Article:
Not Only That But..
An associate referred me to your article with the comment
"Verity Bots is A Goddess" After reading it I replied
"We got anything better than goddess? Shorter hours, better wages? St. Swithin's day off with pay?"
As a professional in Knowledge Management, I'd like to add some remarks on *how* lousy documentation comes into being.
Not to defend Mr. Chen. I looked over his contributions and he is being a snot. This is a function of allowing programmers who actually sit in the development meetings to write/publish anything whatever. They are under the delusion that everyone knows what they think they know. (The gap between what they think they know and what is actually going on would make the grand canyon look like a hole in your sock).
Having met, worked with, under, and, finally, over the Mr. Chens of this world, I have also noticed that they are inordinatly fond of the notion of "intuitive"--going so far as to coin linguistic abominations such as "unintuitive" to describe things that they don't understand.
Anyway back to documentation creation--If a company has tech pubs departmet, team, group, coven, or whatever collective noun applies, a writer/editor is given the unenviable task of prying information out of the likes of Mr. Chen (Actually, its not so much getting them to tell you things. Its getting them to stop, before they explain all the way back to the phlogisten theory of light.) After a while the writer/editor applies various forms of torture to the raw information (including the removal of material the source expert think is humorous) and comes up with a variety of documents to support working with the API, including description, purpose, examples of use, and associated error codes and what to do about them. In addition the writer/editor does a little testing, checks with SQA to make sure that information is reasonably sound.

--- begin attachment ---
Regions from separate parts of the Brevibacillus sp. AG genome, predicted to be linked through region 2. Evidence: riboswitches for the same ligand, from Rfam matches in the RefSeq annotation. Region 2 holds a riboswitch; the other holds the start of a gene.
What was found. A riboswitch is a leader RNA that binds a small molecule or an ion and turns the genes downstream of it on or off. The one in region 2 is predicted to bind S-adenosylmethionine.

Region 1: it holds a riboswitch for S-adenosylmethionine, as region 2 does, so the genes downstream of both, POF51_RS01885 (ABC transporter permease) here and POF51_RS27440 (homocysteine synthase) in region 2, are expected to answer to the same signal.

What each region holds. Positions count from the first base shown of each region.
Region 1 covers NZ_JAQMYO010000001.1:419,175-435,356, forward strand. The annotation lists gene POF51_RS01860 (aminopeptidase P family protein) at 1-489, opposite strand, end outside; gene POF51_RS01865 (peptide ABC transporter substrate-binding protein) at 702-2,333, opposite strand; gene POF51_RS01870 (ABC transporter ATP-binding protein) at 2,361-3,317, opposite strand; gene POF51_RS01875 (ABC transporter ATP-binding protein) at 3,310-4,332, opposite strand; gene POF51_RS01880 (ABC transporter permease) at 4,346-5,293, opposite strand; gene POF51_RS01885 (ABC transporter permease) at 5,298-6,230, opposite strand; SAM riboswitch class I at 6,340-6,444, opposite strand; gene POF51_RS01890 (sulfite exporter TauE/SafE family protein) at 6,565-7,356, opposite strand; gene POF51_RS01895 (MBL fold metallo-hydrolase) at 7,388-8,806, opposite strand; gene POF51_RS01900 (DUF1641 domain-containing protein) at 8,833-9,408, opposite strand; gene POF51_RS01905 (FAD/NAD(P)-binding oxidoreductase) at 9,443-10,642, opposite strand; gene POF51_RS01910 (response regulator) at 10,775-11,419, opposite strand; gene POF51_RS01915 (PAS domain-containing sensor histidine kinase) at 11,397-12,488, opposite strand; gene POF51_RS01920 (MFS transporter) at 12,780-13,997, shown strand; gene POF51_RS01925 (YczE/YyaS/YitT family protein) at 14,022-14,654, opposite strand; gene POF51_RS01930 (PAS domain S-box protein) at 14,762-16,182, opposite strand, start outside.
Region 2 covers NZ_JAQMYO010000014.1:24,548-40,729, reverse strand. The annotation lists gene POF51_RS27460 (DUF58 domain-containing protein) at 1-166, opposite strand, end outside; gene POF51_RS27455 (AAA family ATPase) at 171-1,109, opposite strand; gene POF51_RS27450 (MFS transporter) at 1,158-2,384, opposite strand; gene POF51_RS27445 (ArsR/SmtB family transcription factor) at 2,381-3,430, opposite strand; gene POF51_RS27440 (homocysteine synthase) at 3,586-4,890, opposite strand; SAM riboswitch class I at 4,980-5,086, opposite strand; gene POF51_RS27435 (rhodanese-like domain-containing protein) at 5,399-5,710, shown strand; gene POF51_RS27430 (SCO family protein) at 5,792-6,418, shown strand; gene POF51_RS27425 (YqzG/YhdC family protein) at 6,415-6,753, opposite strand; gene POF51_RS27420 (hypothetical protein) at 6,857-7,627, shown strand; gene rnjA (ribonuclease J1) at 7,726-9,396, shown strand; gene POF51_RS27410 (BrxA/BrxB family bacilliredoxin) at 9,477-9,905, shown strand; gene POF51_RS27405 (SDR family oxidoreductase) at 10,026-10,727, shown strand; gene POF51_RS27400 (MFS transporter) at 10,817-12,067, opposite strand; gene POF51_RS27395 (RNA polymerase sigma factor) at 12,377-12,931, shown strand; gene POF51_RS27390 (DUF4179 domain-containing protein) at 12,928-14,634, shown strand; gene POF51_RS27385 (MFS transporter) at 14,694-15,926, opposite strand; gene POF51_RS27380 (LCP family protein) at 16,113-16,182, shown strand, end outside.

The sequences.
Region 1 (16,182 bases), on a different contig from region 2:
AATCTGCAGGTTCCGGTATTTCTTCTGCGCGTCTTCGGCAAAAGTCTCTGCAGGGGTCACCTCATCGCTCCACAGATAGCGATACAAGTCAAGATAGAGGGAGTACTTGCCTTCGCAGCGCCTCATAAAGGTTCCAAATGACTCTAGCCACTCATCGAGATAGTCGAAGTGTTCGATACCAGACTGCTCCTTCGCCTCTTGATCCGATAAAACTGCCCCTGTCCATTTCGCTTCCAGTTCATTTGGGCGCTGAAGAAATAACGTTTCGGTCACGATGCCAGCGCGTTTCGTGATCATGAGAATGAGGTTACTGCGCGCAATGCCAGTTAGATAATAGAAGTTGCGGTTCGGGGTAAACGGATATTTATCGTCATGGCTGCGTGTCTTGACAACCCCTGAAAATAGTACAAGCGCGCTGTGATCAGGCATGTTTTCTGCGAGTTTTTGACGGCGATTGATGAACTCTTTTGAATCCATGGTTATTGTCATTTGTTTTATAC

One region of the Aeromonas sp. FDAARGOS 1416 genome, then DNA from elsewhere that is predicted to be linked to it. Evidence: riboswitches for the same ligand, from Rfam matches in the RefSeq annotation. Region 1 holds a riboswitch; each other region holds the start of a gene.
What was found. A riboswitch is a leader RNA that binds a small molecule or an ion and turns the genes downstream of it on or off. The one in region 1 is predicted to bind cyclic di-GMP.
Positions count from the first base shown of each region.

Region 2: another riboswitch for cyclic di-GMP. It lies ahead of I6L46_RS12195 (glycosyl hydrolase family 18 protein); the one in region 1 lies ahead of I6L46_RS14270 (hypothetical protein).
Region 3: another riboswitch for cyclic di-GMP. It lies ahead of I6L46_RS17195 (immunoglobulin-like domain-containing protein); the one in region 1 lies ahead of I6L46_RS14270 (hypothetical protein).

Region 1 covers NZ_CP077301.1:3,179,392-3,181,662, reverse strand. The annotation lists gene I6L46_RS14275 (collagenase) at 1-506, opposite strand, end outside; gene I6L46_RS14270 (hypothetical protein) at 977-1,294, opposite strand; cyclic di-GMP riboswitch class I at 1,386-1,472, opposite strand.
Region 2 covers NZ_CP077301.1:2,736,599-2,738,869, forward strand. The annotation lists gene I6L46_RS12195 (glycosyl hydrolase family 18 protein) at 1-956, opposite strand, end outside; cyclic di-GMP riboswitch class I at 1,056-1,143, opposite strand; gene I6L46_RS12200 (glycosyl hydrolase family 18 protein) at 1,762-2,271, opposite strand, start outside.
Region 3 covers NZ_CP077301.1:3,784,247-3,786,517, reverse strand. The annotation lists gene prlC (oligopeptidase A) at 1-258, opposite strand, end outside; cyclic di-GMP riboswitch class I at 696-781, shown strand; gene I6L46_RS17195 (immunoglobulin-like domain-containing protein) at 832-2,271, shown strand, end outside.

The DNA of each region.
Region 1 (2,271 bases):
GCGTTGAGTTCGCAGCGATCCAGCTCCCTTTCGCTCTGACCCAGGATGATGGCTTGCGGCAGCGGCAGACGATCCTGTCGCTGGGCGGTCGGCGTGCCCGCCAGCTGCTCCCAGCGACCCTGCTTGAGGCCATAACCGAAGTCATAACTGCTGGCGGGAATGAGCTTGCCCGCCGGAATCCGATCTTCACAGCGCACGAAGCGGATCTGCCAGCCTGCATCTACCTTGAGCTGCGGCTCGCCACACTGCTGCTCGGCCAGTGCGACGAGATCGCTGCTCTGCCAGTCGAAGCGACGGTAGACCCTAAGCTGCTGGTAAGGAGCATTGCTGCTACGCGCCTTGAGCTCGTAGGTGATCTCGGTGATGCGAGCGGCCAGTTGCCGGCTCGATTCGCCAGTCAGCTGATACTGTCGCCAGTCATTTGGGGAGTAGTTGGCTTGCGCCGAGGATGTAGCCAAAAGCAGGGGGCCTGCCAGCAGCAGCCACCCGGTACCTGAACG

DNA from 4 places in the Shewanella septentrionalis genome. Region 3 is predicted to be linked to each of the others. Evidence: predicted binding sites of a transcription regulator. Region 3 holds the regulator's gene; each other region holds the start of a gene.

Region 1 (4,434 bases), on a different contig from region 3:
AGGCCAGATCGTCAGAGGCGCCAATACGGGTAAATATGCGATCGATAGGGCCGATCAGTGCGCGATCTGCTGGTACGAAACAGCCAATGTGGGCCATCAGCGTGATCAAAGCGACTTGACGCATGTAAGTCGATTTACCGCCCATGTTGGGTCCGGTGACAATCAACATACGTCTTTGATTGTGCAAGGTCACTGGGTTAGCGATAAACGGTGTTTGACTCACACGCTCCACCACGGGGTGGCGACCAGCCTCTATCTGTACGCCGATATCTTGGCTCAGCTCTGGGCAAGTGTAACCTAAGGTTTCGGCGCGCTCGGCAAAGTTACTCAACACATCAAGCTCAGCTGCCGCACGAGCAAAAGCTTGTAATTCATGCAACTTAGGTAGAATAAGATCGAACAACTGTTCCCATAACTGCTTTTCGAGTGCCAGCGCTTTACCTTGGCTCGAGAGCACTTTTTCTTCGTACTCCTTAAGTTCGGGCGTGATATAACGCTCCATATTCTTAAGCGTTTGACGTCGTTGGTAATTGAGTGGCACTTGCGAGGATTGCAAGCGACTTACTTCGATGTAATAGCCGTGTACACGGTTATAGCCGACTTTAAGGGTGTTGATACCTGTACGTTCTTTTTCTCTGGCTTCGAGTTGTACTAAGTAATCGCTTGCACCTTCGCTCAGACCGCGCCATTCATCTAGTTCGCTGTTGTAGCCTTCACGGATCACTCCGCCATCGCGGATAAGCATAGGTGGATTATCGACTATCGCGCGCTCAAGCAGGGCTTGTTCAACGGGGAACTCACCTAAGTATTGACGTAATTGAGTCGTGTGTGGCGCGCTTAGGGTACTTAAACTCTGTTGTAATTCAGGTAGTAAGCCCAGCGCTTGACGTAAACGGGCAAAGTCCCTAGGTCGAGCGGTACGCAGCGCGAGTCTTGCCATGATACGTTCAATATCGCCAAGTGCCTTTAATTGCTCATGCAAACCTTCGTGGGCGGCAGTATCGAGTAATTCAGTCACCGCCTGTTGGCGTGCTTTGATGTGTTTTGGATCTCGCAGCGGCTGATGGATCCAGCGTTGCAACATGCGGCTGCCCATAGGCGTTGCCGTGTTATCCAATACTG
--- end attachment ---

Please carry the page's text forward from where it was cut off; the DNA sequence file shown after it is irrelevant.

Someone quite senior to Mr Chen in his deparment reviews the document. And realizes that by letting application programmers run amuck at that level of the underlying code will create opportunites galore to crash the system, create security hazards, compromise patents, open legal liability, and generally bring about the end of civilization as we know it. But they have to expose the API otherwise no one out there will make applications they can appropriate for a 10th of the cost it would cost to develop them in-house.
So what to do? Simple, send back the nice documentation with a curt note to remove all references to Purpose, Use and most of the Examples.
Thus do the Mr. Chens serenely (and delusionally) beleive that the API is both intuitive and well-documented; the API is made safe for democracy; and Technical Publications learns to keep extremly meticulous records about who told them to do what and when because they keep getting blamed by Tout Le Monde for documentation that doesn't tell anyone anything.
Excuse me, now I must go and see to it that the "Problem Resolution" sections in a chapter on Error Messages are deleted.